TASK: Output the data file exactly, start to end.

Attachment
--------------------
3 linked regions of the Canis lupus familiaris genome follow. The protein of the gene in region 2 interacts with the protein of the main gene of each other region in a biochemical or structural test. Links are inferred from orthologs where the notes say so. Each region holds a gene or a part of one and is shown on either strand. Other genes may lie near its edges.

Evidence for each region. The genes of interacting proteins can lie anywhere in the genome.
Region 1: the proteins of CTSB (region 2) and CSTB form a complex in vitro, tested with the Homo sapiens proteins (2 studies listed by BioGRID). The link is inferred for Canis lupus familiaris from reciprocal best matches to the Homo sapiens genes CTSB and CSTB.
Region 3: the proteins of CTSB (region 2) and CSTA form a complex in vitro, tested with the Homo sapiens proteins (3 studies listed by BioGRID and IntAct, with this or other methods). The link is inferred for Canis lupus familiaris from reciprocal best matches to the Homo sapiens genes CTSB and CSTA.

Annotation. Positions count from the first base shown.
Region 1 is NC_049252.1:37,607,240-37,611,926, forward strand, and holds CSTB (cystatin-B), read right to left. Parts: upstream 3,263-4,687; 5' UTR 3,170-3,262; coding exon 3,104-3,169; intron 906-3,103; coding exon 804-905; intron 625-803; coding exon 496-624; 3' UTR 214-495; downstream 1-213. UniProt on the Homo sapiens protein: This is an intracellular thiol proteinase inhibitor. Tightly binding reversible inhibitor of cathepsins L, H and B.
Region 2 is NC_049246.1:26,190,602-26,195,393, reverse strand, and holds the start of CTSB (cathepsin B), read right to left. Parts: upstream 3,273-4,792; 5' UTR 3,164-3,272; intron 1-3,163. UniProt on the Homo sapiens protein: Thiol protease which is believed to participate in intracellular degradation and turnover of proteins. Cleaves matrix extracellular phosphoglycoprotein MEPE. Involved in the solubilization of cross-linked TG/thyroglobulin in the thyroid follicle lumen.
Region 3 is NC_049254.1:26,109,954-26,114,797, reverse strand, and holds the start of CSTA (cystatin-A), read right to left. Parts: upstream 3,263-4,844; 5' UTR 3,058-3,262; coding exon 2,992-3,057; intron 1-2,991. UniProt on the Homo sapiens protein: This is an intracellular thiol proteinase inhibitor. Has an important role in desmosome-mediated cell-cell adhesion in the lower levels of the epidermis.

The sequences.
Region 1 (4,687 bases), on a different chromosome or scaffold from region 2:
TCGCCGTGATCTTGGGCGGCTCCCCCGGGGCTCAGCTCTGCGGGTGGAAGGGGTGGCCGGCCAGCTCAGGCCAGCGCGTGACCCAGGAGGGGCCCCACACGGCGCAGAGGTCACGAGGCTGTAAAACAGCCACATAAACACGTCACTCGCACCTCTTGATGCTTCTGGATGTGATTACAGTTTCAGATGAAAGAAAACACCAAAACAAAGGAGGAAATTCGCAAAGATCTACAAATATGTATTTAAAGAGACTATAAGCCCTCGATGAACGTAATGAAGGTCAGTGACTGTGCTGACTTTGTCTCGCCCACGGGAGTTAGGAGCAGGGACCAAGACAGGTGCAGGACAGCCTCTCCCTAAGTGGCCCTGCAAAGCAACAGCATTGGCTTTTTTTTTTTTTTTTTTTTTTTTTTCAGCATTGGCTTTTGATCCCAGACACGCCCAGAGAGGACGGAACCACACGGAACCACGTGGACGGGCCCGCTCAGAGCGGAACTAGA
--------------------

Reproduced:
3 linked regions of the Canis lupus familiaris genome follow. The protein of the gene in region 2 interacts with the protein of the main gene of each other region in a biochemical or structural test. Links are inferred from orthologs where the notes say so. Each region holds a gene or a part of one and is shown on either strand. Other genes may lie near its edges.

Evidence for each region. The genes of interacting proteins can lie anywhere in the genome.
Region 1: the proteins of CTSB (region 2) and CSTB form a complex in vitro, tested with the Homo sapiens proteins (2 studies listed by BioGRID). The link is inferred for Canis lupus familiaris from reciprocal best matches to the Homo sapiens genes CTSB and CSTB.
Region 3: the proteins of CTSB (region 2) and CSTA form a complex in vitro, tested with the Homo sapiens proteins (3 studies listed by BioGRID and IntAct, with this or other methods). The link is inferred for Canis lupus familiaris from reciprocal best matches to the Homo sapiens genes CTSB and CSTA.

Annotation. Positions count from the first base shown.
Region 1 is NC_049252.1:37,607,240-37,611,926, forward strand, and holds CSTB (cystatin-B), read right to left. Parts: upstream 3,263-4,687; 5' UTR 3,170-3,262; coding exon 3,104-3,169; intron 906-3,103; coding exon 804-905; intron 625-803; coding exon 496-624; 3' UTR 214-495; downstream 1-213. UniProt on the Homo sapiens protein: This is an intracellular thiol proteinase inhibitor. Tightly binding reversible inhibitor of cathepsins L, H and B.
Region 2 is NC_049246.1:26,190,602-26,195,393, reverse strand, and holds the start of CTSB (cathepsin B), read right to left. Parts: upstream 3,273-4,792; 5' UTR 3,164-3,272; intron 1-3,163. UniProt on the Homo sapiens protein: Thiol protease which is believed to participate in intracellular degradation and turnover of proteins. Cleaves matrix extracellular phosphoglycoprotein MEPE. Involved in the solubilization of cross-linked TG/thyroglobulin in the thyroid follicle lumen.
Region 3 is NC_049254.1:26,109,954-26,114,797, reverse strand, and holds the start of CSTA (cystatin-A), read right to left. Parts: upstream 3,263-4,844; 5' UTR 3,058-3,262; coding exon 2,992-3,057; intron 1-2,991. UniProt on the Homo sapiens protein: This is an intracellular thiol proteinase inhibitor. Has an important role in desmosome-mediated cell-cell adhesion in the lower levels of the epidermis.

The sequences.
Region 1 (4,687 bases), on a different chromosome or scaffold from region 2:
TCGCCGTGATCTTGGGCGGCTCCCCCGGGGCTCAGCTCTGCGGGTGGAAGGGGTGGCCGGCCAGCTCAGGCCAGCGCGTGACCCAGGAGGGGCCCCACACGGCGCAGAGGTCACGAGGCTGTAAAACAGCCACATAAACACGTCACTCGCACCTCTTGATGCTTCTGGATGTGATTACAGTTTCAGATGAAAGAAAACACCAAAACAAAGGAGGAAATTCGCAAAGATCTACAAATATGTATTTAAAGAGACTATAAGCCCTCGATGAACGTAATGAAGGTCAGTGACTGTGCTGACTTTGTCTCGCCCACGGGAGTTAGGAGCAGGGACCAAGACAGGTGCAGGACAGCCTCTCCCTAAGTGGCCCTGCAAAGCAACAGCATTGGCTTTTTTTTTTTTTTTTTTTTTTTTTTCAGCATTGGCTTTTGATCCCAGACACGCCCAGAGAGGACGGAACCACACGGAACCACGTGGACGGGCCCGCTCAGAGCGGAACTAGA